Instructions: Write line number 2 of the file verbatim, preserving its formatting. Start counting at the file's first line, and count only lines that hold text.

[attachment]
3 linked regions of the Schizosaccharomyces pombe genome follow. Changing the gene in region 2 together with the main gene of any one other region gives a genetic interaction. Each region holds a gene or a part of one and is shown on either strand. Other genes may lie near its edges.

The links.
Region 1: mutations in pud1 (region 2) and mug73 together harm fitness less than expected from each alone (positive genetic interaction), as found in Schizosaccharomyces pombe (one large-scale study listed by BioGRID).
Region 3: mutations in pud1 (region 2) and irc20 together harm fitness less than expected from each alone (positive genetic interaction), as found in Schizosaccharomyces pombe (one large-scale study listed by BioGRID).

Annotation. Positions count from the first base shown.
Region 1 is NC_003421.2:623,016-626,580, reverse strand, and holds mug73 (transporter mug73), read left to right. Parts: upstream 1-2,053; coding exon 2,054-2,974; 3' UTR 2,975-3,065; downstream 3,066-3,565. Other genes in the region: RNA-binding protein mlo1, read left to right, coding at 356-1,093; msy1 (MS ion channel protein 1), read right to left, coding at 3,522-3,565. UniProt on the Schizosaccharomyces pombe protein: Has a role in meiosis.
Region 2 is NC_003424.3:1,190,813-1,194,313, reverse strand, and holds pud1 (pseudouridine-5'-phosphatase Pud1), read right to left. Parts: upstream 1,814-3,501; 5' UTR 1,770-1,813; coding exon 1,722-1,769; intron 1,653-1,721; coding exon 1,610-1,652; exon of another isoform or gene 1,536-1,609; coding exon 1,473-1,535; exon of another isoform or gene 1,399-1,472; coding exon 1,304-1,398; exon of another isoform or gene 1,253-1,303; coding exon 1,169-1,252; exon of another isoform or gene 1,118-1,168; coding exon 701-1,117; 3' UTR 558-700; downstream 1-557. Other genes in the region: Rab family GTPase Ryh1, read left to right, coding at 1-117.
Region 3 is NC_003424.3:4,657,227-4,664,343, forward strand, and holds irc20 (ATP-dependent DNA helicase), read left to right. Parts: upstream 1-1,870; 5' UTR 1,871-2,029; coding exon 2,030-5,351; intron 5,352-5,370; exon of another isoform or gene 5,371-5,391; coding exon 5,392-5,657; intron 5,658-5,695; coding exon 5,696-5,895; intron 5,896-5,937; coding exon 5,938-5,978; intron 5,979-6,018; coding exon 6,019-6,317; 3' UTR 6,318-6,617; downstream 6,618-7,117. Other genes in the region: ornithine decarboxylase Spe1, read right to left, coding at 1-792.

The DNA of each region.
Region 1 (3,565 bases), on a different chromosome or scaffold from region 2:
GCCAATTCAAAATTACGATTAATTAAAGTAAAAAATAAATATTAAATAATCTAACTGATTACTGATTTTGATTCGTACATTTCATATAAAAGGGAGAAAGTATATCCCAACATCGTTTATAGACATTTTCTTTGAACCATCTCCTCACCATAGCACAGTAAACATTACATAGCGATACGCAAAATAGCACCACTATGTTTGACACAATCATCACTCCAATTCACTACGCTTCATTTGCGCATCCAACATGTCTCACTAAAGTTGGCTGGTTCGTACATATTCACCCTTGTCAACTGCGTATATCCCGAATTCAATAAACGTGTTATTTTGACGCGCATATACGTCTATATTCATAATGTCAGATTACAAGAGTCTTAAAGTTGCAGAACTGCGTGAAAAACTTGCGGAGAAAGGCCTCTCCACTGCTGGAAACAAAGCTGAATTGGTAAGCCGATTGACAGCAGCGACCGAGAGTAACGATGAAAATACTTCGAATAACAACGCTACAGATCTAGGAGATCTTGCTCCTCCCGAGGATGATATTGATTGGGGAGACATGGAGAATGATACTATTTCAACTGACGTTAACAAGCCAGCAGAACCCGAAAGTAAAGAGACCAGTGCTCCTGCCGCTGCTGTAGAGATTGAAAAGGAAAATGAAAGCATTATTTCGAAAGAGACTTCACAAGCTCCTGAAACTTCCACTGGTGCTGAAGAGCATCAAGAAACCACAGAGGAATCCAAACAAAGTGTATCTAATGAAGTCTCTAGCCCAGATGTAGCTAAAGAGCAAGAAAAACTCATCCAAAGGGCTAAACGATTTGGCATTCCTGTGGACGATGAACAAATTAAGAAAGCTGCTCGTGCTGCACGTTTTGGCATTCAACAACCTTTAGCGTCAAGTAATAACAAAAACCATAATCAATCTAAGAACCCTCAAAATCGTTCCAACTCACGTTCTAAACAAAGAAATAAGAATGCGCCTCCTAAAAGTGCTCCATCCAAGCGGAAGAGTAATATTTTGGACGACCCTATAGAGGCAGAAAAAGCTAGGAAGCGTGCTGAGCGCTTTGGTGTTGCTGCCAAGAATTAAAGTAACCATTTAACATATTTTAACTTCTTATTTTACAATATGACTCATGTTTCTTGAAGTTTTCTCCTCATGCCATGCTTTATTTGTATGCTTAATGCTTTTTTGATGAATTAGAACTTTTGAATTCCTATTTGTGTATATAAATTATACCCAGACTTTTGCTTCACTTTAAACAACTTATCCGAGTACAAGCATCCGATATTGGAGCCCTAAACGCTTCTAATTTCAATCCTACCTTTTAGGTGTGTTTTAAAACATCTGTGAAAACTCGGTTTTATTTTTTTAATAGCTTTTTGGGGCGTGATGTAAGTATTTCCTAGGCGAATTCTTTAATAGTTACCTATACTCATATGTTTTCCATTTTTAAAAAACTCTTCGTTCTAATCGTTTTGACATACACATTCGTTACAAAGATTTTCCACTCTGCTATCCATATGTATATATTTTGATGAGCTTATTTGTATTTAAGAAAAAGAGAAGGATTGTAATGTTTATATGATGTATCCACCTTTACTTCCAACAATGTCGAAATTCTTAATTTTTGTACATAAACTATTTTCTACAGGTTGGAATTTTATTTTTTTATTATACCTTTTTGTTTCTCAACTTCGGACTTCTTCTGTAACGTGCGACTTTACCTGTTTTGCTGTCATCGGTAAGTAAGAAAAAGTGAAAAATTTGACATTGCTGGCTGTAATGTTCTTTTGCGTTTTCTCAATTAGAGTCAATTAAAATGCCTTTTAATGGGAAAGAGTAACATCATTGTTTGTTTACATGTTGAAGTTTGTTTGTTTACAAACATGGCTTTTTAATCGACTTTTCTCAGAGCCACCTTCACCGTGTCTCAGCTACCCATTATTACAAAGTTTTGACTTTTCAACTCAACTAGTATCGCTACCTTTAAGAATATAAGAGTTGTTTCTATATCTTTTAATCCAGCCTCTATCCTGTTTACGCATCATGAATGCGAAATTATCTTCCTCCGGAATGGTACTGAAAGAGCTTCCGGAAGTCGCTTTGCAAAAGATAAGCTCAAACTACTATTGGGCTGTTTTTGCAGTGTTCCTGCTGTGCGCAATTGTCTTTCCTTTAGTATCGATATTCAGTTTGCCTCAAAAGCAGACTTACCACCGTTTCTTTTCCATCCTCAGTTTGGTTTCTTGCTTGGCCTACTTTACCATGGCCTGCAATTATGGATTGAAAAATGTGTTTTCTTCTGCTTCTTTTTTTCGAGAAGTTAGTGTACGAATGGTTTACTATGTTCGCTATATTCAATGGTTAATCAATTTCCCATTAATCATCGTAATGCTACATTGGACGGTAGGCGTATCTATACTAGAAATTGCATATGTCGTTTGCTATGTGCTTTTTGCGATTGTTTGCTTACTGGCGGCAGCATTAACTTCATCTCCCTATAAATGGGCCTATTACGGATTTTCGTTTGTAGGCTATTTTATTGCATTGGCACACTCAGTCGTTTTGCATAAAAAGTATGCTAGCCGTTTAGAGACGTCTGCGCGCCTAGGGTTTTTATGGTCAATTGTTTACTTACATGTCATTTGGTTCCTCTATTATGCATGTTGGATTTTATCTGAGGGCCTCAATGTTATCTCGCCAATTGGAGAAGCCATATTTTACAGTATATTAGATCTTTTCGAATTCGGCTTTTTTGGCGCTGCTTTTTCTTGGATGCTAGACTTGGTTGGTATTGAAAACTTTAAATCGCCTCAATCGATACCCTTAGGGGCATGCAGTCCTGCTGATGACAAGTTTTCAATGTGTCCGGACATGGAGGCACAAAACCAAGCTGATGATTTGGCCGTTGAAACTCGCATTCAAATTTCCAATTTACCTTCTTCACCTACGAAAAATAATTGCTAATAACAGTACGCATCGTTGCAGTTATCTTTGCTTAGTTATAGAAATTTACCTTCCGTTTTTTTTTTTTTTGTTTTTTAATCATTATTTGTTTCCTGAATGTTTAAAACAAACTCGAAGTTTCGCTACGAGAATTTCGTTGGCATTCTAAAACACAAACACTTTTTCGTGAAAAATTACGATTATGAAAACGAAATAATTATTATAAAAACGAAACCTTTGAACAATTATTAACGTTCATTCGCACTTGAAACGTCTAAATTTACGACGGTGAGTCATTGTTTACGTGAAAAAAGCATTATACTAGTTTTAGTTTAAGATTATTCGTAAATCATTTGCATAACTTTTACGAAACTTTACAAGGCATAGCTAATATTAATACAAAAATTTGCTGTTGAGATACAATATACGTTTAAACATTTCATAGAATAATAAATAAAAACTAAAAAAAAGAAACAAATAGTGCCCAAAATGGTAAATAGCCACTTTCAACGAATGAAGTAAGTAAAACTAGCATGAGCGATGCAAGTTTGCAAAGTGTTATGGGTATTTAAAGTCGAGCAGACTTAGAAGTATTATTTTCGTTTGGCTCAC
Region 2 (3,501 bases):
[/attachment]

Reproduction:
The links.